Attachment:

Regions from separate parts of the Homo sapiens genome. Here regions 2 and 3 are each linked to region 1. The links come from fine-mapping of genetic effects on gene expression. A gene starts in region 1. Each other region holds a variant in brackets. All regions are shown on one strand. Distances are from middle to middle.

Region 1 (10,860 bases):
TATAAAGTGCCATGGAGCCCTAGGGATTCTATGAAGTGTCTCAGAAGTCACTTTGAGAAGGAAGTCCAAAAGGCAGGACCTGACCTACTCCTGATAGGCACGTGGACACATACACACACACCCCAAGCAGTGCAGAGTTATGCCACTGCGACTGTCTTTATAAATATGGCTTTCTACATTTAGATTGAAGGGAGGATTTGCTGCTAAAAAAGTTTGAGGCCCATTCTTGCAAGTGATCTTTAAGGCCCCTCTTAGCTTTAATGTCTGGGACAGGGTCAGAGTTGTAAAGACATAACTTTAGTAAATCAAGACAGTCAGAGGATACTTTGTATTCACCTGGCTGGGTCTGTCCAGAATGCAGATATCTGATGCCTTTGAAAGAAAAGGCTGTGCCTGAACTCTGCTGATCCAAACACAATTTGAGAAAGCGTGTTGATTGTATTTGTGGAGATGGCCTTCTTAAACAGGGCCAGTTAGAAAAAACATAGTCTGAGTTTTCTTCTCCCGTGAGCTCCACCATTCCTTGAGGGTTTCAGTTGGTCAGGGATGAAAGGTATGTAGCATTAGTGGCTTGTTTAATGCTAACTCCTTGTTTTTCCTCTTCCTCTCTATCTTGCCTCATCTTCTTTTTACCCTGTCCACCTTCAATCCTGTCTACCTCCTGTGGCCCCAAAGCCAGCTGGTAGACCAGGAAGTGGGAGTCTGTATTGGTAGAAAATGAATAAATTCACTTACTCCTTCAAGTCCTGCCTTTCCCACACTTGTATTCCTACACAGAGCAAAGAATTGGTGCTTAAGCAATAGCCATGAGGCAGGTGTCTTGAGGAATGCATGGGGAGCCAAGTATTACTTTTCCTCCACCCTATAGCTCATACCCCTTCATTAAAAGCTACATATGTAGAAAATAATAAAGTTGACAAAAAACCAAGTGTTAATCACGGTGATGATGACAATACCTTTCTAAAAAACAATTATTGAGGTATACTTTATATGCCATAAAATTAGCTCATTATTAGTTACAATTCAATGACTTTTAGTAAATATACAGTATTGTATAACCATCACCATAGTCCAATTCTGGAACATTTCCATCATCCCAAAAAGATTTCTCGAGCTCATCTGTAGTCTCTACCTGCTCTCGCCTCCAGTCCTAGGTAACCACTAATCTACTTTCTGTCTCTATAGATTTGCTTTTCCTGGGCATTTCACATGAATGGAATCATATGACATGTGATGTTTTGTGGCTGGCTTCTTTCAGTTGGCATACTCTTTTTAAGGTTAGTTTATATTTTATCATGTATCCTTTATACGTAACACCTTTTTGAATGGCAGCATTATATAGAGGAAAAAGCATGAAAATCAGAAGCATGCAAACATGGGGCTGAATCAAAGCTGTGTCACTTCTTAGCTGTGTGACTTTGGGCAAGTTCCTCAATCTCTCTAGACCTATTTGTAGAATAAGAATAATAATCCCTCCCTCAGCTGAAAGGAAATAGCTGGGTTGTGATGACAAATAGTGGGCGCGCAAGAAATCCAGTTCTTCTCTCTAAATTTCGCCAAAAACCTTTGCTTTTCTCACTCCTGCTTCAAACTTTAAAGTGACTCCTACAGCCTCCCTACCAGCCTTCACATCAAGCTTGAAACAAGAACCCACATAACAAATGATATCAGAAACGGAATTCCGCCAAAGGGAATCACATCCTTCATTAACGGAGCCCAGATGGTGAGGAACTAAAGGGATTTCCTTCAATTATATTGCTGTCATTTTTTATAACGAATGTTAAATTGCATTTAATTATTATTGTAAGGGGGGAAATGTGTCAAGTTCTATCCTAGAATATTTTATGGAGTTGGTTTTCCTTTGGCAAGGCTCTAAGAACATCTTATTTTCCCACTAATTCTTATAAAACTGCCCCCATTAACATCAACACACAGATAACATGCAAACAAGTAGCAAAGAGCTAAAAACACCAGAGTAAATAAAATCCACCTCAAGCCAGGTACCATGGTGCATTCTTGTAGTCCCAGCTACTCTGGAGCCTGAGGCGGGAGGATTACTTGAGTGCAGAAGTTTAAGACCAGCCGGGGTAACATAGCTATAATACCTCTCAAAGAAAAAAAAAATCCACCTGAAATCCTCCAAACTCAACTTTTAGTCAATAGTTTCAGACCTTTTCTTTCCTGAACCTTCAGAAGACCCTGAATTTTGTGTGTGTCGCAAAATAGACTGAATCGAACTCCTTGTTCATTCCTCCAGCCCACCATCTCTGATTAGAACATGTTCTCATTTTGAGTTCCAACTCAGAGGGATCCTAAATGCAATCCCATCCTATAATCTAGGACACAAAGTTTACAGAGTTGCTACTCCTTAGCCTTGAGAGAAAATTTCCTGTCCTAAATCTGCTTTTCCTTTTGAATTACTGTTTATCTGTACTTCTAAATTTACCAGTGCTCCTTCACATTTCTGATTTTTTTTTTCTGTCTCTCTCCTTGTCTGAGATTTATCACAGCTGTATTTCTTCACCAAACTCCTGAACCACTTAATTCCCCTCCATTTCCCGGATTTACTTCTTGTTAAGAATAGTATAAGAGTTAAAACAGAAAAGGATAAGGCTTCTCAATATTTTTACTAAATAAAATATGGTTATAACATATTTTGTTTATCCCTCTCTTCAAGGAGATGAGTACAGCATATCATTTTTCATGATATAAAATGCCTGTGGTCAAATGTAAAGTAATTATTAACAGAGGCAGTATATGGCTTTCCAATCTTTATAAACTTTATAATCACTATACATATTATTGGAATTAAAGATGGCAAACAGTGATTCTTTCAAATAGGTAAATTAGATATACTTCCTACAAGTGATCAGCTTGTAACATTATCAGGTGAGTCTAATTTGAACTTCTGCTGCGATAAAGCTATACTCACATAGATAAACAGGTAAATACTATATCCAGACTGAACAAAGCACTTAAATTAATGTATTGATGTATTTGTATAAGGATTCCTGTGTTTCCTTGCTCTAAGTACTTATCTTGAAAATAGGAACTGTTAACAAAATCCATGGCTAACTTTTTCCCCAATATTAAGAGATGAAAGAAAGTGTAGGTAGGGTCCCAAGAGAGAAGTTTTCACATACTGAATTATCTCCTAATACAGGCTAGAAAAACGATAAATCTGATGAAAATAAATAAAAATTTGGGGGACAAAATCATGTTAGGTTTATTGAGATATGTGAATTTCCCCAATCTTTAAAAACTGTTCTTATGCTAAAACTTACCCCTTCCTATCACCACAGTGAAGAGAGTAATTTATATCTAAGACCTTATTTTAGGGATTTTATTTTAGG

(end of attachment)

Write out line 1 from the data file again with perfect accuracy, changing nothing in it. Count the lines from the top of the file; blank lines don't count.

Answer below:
Regions from separate parts of the Homo sapiens genome. Here regions 2 and 3 are each linked to region 1. The links come from fine-mapping of genetic effects on gene expression. A gene starts in region 1. Each other region holds a variant in brackets. All regions are shown on one strand. Distances are from middle to middle.